Holi Festival - March
Holi in Mauritius comes close on the heels of Shivaratri. First and foremost it celebrates the beginning of spring. Originally, it was a festival that commemorated good harvests and the fertile land. Hindus believe it is a time of enjoying spring’s abundant colours and saying farewell to winter. It also has a religious purpose, commemorating events present in Hindu mythology. Although it is the least religious holiday, it is probably one of the most exhilarating ones in existence. During this event, participants hold a bonfire, throw coloured powder at each other, and celebrate wildly.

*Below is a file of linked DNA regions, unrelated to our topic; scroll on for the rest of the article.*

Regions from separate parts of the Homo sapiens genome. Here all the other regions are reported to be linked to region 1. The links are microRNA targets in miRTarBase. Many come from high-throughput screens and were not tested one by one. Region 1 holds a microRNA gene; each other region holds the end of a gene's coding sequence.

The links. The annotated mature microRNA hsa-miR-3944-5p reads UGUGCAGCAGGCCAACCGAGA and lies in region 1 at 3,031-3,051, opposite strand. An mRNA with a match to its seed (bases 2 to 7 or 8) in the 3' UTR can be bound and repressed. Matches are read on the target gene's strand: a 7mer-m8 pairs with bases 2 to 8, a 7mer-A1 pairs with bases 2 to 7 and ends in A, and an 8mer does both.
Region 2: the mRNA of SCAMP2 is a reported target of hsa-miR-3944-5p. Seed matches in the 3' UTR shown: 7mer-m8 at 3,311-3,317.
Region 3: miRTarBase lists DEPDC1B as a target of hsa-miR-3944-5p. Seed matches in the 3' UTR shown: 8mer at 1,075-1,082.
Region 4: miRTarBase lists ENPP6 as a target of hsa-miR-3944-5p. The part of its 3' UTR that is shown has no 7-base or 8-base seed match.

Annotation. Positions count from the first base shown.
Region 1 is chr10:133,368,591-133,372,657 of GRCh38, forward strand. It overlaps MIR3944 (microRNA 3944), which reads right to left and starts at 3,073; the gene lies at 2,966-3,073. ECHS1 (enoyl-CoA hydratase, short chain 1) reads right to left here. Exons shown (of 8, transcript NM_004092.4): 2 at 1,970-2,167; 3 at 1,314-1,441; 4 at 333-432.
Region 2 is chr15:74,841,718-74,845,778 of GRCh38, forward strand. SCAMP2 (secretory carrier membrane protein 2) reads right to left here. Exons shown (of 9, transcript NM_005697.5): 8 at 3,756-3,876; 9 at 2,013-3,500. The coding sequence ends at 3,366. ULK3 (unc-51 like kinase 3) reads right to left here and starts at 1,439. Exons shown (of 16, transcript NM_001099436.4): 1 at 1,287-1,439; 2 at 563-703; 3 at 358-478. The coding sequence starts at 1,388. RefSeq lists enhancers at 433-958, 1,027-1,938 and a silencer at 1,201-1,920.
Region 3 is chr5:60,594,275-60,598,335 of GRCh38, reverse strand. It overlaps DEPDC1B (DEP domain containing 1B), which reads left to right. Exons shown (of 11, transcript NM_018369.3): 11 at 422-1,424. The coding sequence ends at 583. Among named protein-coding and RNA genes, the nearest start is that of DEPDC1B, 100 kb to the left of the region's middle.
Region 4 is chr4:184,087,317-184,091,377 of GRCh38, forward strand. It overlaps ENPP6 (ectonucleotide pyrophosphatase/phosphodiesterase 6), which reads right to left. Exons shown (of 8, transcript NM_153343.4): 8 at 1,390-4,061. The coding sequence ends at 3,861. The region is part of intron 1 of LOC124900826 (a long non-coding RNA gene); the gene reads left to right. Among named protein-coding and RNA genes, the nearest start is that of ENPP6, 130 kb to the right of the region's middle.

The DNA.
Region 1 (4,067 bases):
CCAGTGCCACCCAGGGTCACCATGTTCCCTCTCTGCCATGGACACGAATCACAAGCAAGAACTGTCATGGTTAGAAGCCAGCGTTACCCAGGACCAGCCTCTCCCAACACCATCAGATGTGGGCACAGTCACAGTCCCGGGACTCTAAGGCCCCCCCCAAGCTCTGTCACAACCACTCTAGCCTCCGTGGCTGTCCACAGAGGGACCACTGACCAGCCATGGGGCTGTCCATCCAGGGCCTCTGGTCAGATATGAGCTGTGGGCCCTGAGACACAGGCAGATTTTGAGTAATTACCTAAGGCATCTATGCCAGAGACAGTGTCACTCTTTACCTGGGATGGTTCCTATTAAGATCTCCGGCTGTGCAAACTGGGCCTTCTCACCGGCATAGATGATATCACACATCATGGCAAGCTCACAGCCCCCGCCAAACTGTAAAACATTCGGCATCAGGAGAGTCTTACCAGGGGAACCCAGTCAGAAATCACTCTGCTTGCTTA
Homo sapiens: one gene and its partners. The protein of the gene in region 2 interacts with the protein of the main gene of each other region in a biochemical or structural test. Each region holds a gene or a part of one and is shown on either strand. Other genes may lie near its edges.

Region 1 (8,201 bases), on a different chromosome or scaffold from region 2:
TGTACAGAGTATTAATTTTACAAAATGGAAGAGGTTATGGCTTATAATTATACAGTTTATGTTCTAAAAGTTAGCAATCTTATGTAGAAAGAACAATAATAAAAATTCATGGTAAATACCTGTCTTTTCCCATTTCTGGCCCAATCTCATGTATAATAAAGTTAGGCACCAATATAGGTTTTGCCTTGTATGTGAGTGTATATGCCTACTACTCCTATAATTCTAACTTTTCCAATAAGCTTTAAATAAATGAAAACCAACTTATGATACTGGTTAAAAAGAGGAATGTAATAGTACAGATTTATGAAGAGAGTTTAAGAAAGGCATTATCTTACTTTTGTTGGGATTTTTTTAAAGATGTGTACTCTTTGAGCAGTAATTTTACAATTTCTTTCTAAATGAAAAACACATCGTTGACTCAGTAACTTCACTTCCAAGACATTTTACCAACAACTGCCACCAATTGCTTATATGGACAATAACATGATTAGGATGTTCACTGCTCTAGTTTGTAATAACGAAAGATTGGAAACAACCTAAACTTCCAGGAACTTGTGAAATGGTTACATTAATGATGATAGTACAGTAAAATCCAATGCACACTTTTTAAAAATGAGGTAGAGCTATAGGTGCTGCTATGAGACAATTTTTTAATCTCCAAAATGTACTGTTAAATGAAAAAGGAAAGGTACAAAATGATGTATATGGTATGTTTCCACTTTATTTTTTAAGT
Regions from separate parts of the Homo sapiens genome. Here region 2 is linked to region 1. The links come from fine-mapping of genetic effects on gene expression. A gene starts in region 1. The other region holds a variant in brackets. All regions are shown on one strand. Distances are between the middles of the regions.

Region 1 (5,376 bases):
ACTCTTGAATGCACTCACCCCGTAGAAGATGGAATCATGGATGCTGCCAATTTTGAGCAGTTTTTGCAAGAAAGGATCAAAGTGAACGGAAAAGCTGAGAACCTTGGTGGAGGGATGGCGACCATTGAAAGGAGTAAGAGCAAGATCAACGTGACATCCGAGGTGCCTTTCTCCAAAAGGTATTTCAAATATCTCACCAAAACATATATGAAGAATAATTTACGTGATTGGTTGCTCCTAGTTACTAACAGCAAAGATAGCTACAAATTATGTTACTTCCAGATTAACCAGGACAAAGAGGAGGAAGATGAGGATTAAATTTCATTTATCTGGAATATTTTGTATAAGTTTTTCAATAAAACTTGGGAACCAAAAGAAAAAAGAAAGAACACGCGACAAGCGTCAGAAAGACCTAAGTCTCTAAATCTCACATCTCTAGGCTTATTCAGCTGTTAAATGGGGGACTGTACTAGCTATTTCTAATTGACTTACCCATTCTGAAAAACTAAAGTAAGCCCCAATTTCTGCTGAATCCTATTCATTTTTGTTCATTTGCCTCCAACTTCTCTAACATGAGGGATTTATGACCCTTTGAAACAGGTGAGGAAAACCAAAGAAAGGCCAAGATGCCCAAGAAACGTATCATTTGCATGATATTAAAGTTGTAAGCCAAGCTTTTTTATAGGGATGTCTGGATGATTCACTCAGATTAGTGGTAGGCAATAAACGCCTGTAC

On the eve of Holi, a bonfire known as ‘Holika dahan’ (burning of Holika) is kindled and an effigy of Holika, made of bamboo and straw, is formally carried in a procession to the bonfire accompanied by local singers and musicians. The figure is placed on top of the pyre and set on fire.
Holi has a social significance as a great leveler In a class-ridden society it helps break down the walls of prejudice between man and his likes. The sprinkling of ‘gulal’ (coloured powder) symbolizes the renewal of love and brotherhood. In Mauritius it is celebrated by nearly by everyone. People of other communities accepted, with toleration this day, to be sprinkled with colours.
photo acknowledgement: the telegraph.co.uk
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